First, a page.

Oct232014
The work of DignityUSA on October 23, 2014 could have been sponsored by you. Click here for more information.

As Myself, I am Safe

By W. John, BinetUSA

All too often, it seems that bisexual men and women find themselves in the position of having to defend the existence and validity of their identity. This is doubly so for bisexuals with a strong faith, or, heaven forbid, bisexuals who identify as Catholic. I found myself in one such conversation recently, but what did manage to surprise me was that I was having this conversation with a person I count as a friend and ally. In the course of discussing my identity as a bisexual Catholic, my utterly flabbergasted friend exclaimed, “LGBT Catholic? That’s a thing? Is that even wise?” I found this surprising because she already knew I was Catholic, and knew I was bi, but for some reason the notion that both are important to my identity totally confused her.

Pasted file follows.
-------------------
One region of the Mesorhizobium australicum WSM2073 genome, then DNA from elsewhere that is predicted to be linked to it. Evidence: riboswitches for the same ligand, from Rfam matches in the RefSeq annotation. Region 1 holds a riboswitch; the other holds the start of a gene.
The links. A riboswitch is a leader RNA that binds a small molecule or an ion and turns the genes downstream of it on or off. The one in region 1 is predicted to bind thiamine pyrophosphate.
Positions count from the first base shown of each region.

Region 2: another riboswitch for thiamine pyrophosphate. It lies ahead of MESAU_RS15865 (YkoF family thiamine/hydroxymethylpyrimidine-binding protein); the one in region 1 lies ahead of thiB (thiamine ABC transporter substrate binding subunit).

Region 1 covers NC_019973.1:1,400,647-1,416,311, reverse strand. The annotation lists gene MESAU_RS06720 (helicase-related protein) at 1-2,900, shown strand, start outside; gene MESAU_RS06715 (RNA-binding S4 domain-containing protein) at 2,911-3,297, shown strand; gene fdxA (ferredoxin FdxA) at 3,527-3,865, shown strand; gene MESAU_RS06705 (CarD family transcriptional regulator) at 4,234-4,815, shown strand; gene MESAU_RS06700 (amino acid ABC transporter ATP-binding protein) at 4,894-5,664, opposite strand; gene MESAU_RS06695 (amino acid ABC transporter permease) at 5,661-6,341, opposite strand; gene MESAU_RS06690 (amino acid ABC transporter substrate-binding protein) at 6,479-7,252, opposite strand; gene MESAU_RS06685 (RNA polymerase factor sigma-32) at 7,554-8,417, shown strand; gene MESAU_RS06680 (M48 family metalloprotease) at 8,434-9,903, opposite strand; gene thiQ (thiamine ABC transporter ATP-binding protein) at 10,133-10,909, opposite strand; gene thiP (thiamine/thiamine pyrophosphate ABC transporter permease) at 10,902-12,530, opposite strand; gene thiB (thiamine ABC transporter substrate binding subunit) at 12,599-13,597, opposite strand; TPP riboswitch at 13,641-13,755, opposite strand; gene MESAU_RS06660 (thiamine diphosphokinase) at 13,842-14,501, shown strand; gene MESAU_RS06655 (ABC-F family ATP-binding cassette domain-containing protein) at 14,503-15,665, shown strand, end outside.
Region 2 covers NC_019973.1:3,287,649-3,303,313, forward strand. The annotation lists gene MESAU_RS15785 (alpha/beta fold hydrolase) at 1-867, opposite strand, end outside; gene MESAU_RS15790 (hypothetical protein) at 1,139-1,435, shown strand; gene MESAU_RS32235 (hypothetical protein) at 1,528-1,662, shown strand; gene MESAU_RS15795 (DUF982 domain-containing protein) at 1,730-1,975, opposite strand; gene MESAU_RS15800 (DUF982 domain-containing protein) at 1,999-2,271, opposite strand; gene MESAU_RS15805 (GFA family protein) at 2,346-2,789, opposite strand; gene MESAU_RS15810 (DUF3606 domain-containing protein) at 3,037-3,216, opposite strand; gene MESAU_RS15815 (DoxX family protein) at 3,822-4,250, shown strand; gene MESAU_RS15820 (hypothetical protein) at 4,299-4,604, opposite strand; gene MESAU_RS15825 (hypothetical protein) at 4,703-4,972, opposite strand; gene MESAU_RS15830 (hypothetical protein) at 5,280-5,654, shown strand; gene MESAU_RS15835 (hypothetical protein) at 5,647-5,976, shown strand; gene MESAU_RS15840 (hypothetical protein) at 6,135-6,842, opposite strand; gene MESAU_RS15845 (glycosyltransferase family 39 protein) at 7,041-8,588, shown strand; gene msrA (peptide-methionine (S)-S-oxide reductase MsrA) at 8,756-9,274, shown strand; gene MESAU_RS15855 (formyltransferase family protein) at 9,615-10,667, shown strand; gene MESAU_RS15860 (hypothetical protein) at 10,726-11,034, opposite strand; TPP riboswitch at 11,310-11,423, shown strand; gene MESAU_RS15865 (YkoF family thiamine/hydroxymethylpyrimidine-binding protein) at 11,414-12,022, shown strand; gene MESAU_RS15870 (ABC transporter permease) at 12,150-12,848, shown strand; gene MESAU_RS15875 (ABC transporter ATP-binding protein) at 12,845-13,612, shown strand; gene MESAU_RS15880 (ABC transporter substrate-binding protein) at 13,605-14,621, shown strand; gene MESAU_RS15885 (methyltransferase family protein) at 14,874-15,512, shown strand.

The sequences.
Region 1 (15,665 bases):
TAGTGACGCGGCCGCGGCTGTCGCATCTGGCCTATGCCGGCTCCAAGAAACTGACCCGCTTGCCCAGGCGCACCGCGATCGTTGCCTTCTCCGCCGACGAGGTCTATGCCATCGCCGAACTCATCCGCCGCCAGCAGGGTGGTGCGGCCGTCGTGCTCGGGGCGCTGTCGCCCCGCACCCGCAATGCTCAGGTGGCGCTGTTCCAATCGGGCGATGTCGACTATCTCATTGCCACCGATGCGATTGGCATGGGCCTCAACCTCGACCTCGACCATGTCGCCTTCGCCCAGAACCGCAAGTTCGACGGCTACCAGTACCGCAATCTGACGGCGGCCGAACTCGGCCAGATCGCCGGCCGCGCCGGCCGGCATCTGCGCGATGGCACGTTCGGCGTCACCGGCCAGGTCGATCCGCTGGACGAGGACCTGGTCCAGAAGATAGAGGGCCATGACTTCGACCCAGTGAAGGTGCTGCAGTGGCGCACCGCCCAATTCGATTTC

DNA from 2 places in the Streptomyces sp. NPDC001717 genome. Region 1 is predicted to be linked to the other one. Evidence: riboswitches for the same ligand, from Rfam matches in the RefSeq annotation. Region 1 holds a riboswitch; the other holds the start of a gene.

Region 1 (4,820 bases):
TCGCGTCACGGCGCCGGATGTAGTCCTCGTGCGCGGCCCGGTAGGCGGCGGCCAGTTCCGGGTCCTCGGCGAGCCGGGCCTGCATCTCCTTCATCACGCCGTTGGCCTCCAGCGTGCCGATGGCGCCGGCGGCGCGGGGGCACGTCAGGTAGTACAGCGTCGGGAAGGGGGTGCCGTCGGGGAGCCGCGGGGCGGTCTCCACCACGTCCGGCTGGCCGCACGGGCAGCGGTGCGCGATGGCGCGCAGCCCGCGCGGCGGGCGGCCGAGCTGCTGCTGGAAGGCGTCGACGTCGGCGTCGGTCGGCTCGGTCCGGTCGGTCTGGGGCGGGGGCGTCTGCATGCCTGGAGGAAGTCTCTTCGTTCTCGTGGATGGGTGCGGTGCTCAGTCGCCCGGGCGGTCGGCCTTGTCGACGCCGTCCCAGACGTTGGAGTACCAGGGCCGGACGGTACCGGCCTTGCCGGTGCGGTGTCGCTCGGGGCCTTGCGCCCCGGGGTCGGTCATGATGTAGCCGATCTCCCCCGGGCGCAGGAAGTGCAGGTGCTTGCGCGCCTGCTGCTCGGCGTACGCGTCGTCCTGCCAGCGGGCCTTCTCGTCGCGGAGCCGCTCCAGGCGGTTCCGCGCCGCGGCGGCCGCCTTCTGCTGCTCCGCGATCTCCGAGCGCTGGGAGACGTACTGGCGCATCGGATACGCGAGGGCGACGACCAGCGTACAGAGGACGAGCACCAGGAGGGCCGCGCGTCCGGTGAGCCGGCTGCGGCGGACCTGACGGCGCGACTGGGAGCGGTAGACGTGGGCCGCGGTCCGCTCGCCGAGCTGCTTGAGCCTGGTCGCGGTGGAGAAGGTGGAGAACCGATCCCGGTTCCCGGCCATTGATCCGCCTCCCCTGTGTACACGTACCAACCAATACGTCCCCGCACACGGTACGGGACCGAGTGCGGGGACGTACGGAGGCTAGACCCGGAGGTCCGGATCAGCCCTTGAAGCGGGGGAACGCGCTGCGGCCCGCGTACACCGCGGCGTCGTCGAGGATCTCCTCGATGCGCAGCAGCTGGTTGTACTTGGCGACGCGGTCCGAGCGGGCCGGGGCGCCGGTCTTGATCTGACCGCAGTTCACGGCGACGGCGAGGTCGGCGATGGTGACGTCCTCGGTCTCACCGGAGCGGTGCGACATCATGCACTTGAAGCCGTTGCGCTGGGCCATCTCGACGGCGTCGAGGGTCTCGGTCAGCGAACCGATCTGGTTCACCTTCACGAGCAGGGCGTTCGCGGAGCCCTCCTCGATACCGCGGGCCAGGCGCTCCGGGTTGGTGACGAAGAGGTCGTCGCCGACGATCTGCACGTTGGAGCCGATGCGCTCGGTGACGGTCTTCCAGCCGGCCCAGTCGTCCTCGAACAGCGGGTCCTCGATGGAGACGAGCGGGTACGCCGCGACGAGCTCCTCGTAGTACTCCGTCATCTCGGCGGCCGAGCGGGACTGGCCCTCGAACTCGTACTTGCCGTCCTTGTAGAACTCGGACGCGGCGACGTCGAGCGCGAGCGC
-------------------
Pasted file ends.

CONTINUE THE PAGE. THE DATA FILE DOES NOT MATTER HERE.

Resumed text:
To be fair, I think that confusion is not uncommon. There are plenty of reasons why being Catholic and bi (or any shade of the rainbow) might seem incongruous. There are many who teach and preach that being gay is a sin by itself. How then can you hold a faith that says that the person you are, on a fundamental level, is dark and sinful, and separates you from God? Considering this thought, the whole group of people advocating for and seeking a religious/clinical transformation from being gay to being straight makes tragic sense.

This is, of course, not what the Catholic Church teaches. The Church’s stance on same sex relations (as the reader probably knows) is deeply tied up in the rules of marriage and premarital sex. According to the Church, sex should ideally be done between two people in love, to become closer and show affection. Critically, it must be done within the confines of the sacrament of marriage while allowing for the possibility of children. This is what the Church teaches, and is consistent with a few centuries of philosophical and theological thought. Any sexual intimacy experienced outside of these bounds violates the “natural order,” which somehow further separates you from God’s grace.